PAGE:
The Think Piece Interview: Ellen Forney

Ellen Forney is a brilliant cartoonist. Her work appears in The Stranger in Seattle and many other publications and books. She’s also a sharp writer. And here’s one more thing: she’s hilarious. You can see all of this on display in her graphic memoir Marbles, which is about her life with bipolar disorder. In the book she invites the reader to observe her as she manages the illness, from manic highs to debilitating lows to eventual stabilization. She frames the book around the timeline it took to find the right treatment. Four years of therapy and medication managements. You see her stumble along the way. You also see her win important emotional victories. And you laugh.

Forney also takes on the question of the linkage between mental illness and creativity. Would her ability to draw and write be impaired if she were medicated? Would the stability flatten her moods? Would she lose productivity?  She examines these questions rigorously and comes up with logical, hopeful conclusions.

It’s a marvelous read. We were sad when it ended. We were elated when she agreed to speak with us.

TP: Your book made quite an impact when it came out in 2012. How do you feel about it today?

EF: It’s the thing I’m most proud of in my professional life.

TP: Did it convey what you wanted it to about mental illness?

EF: It did. I got the book to the point where I felt like it said what I wanted it to say. It reflected how I felt and what my experience was. That’s all you can do because with a memoir it’s difficult to know what’s going to resonate with other people. You ask yourself what will seem like narcissism and what’s going to resonate in a personable and approachable way. The fact that it resonated with people has been a total, incredible, deeply satisfying experience, and such an honor.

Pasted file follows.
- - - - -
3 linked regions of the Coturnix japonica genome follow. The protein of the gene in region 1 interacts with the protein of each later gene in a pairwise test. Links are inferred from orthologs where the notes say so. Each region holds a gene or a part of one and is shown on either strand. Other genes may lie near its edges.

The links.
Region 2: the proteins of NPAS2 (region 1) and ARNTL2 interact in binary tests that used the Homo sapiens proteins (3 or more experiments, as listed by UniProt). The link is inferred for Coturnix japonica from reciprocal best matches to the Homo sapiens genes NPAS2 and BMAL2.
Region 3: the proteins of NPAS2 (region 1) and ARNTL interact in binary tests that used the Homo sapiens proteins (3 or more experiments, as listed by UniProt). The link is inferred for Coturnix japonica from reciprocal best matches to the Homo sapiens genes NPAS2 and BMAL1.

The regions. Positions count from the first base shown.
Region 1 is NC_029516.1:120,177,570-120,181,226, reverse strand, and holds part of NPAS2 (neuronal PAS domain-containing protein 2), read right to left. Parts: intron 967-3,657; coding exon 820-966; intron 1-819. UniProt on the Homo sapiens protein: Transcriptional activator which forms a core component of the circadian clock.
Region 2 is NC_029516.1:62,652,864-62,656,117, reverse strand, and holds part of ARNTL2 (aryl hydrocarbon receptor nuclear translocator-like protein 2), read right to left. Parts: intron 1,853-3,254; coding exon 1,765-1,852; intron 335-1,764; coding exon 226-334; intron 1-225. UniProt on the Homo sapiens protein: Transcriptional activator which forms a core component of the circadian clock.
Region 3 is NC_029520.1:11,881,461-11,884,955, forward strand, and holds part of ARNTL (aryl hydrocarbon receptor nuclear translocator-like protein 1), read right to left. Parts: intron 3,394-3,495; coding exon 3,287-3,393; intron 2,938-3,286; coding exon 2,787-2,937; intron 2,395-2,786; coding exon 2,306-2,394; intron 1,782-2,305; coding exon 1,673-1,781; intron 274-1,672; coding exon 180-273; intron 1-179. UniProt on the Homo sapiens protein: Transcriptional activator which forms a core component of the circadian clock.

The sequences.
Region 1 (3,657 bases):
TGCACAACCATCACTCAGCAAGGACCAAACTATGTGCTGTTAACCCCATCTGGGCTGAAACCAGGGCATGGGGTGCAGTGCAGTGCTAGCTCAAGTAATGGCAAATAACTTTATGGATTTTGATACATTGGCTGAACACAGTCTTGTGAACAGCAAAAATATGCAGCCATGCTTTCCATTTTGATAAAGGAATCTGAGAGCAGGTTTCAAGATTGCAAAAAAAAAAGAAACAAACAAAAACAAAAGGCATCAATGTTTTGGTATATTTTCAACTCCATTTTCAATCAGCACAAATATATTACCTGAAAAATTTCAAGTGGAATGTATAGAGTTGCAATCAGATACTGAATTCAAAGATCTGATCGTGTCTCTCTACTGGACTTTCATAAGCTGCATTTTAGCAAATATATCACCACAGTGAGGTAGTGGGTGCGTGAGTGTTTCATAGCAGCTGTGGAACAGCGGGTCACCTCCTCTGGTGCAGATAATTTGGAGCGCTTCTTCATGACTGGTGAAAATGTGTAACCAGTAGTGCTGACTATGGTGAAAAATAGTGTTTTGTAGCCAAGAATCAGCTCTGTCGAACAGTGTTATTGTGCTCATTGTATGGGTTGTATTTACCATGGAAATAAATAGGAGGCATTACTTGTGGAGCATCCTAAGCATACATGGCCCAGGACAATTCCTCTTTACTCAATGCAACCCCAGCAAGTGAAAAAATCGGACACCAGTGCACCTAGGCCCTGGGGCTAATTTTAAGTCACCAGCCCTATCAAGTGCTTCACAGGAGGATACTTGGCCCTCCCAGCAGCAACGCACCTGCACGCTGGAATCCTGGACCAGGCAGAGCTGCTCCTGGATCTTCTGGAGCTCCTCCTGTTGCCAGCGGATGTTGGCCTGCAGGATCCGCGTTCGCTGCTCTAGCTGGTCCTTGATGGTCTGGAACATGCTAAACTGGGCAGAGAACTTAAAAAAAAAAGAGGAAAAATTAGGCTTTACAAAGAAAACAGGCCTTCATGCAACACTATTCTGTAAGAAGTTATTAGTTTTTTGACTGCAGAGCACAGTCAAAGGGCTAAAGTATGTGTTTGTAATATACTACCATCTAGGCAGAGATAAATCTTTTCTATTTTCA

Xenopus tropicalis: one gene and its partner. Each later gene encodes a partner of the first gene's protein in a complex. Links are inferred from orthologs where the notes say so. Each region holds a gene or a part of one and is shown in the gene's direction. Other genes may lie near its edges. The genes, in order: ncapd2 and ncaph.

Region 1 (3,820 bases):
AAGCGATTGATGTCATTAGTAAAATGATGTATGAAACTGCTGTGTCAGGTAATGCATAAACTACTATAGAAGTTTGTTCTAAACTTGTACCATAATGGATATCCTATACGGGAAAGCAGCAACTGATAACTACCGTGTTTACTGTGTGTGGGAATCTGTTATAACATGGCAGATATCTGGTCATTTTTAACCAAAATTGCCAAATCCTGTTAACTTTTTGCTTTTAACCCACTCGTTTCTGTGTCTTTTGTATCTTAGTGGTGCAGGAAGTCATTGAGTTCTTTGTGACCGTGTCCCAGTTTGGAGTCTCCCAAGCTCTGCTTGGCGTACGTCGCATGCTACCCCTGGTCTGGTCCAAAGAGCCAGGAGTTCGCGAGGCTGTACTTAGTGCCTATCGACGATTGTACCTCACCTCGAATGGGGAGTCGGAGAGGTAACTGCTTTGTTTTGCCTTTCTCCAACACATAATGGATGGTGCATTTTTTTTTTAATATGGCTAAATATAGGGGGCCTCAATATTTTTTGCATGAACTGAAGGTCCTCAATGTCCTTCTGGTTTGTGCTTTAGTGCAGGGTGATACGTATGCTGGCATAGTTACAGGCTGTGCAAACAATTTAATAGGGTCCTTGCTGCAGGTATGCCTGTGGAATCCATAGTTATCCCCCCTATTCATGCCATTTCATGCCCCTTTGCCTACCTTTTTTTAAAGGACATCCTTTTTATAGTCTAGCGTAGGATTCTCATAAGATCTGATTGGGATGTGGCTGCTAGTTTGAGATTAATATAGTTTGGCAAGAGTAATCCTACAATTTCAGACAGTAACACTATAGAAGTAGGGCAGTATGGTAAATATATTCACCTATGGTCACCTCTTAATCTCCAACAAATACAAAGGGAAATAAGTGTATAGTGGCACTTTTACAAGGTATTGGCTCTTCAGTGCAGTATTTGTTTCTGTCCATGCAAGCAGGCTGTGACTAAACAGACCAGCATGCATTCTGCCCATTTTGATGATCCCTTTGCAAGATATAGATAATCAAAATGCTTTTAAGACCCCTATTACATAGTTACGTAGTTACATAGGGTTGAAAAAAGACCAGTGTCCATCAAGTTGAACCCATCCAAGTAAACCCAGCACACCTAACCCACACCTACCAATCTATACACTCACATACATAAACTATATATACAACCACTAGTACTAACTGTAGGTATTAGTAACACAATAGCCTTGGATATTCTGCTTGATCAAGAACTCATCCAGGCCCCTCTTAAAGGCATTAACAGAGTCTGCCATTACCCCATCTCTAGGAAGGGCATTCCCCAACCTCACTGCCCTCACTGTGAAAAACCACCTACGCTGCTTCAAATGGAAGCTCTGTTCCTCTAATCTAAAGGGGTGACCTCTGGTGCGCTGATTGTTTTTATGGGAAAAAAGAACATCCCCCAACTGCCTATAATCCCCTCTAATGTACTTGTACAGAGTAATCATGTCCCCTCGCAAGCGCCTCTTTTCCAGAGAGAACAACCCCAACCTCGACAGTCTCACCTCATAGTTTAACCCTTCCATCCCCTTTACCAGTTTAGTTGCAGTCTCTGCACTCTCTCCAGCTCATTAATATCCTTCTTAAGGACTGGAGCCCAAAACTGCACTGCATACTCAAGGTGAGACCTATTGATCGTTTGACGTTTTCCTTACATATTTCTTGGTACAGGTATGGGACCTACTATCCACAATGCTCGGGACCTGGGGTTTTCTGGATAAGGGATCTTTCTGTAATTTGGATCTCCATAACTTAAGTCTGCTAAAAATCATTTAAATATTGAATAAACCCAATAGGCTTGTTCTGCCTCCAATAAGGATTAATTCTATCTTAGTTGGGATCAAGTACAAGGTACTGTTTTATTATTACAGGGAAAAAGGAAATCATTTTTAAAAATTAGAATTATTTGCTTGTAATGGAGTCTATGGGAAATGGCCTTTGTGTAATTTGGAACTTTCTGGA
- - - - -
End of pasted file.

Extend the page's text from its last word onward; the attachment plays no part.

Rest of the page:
TP: You write in a such a conversational, lively way. I laughed out loud a lot.

EF: Someone once told me the book is like getting a letter from a friend. I think part of that is due to my sense of humor. Some of it is about the medium. It’s the way we receive the hand-drawn quality of comics. With any difficult story, if it can be told with a dark sense of humor, that can help to break that tension and give some sense of relief. If helps me as the author to get through the process of writing the story. And for the reader it can help to absorb the material and to get in there and feel it. There’s a lot of stress involved in taking in that kind of story. Humor can be disarming. It’s a way to get your message across that allows people to drop their defenses a bit. It’s also just who I am. I certainly didn’t force the humor into the book because I think it’s a useful tool. It’s how I am. I think it’s one of my most important coping tools. It’s valuable to be able to look at something painful and see the absurdity of it.

TP: You do what great artists do, which is include scenes and let people fill in their own blanks about their importance. I think of the moment in the book when you brought your two friends to a friend’s house to try on clothes and that came off as kind of strange.